Eric Schmidt: AI should have verification systems to avoid 'undesirable outcomes'

Eric Schmidt: AI should have verification systems to avoid 'undesirable outcomes'
By Tom Warren  on December 22, 2015 05:02 am 

Eric Schmidt has long been a prominent supporter of research and investment into artificial intelligence. The Google (Alphabet) chairman has been involved in the company's self-driving car and predictive search engines, and previously warned we shouldn't fear a future of AI. In a new op-ed in Time Magazine, Schmidt praises the promise of AI, but warns it "will require the right approach."

Schmidt calls for the makers of AI to follow three guiding principles. The first is that "AI should benefit the many, not the few," and always ensure that any creation "aims for the common good." Schmidt also wants AI development to be "open, responsible, and socially engaged." Challenges and questions will undoubtedly arise as AI becomes a lot more powerful, and Schmidt wants an open and collaborative conversation.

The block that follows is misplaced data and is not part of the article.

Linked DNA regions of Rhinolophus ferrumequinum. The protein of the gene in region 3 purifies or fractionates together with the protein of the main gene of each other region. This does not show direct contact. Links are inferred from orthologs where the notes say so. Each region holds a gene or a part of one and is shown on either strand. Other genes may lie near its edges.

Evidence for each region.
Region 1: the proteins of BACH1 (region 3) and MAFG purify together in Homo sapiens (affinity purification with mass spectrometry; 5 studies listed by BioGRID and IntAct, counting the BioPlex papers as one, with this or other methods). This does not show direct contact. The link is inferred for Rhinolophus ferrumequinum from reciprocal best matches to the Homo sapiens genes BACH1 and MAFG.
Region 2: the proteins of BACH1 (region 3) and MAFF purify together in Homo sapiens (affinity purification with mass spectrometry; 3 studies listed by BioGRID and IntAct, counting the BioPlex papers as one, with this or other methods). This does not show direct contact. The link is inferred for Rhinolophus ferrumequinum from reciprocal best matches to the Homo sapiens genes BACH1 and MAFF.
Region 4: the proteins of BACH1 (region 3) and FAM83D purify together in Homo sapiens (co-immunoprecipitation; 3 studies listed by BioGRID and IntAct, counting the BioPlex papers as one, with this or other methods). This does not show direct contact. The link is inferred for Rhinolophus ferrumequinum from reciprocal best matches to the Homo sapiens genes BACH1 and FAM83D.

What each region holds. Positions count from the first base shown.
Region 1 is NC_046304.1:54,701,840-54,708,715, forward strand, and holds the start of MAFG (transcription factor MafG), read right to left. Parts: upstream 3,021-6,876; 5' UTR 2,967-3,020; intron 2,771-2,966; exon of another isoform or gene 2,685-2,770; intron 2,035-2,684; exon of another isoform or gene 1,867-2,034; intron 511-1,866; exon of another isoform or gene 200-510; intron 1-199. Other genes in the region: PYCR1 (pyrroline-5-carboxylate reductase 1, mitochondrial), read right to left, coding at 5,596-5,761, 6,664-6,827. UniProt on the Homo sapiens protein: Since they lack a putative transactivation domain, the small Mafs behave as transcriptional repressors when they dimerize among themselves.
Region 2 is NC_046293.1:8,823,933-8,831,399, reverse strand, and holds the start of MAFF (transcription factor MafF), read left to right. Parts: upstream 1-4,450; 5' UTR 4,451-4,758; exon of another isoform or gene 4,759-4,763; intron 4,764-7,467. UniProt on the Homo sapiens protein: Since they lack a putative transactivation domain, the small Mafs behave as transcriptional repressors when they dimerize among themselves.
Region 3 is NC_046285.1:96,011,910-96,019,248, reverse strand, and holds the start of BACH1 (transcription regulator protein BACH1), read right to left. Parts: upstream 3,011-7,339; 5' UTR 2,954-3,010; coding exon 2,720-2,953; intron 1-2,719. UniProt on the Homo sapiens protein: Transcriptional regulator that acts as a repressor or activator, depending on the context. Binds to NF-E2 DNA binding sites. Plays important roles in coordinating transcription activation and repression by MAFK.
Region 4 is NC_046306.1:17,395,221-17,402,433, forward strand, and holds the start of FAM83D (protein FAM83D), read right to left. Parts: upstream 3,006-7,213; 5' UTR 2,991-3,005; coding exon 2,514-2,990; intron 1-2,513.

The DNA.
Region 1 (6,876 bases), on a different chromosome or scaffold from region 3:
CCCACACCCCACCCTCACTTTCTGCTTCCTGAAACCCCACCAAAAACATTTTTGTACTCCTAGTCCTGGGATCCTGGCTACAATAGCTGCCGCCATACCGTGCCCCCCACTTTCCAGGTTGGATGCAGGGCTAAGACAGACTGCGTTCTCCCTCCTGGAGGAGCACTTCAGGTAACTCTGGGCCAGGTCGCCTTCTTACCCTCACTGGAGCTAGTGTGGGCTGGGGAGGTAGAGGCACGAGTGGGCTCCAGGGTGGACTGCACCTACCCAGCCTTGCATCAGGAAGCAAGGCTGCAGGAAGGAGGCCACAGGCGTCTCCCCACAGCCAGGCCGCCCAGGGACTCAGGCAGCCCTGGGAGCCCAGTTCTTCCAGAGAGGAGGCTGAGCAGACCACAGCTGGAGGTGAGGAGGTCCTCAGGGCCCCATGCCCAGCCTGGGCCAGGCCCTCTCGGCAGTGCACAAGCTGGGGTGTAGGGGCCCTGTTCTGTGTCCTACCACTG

The third principle involves avoiding "undesirable outcomes." There are many fears around AI replacing jobs and generally taking over the world. Many of those concerns may be misguided, but Schmidt is calling for verification systems to ensure an AI system "is doing what it was built to do." The thought of an AI system going rogue or out of control will add fuel to many existing fears, but Schmidt believes AI is just technology designed to improve our lives and controlled by humans:

"We are building tools that humans control. AI will reflect the values of those who build it. Ultimately, our dream for AI is to give people more choices about how they live their lives. Under our control, it can take the drudgery out of work and free up many more hours for creative pursuits. And applied collaboratively, AI could help bring about solutions to the world's most complex problems."


Popular posts from this blog

Report: World’s 1st remote brain surgery via 5G network performed in China

Visualizing The Power Of The World's Supercomputers

BMW traps alleged thief by remotely locking him in car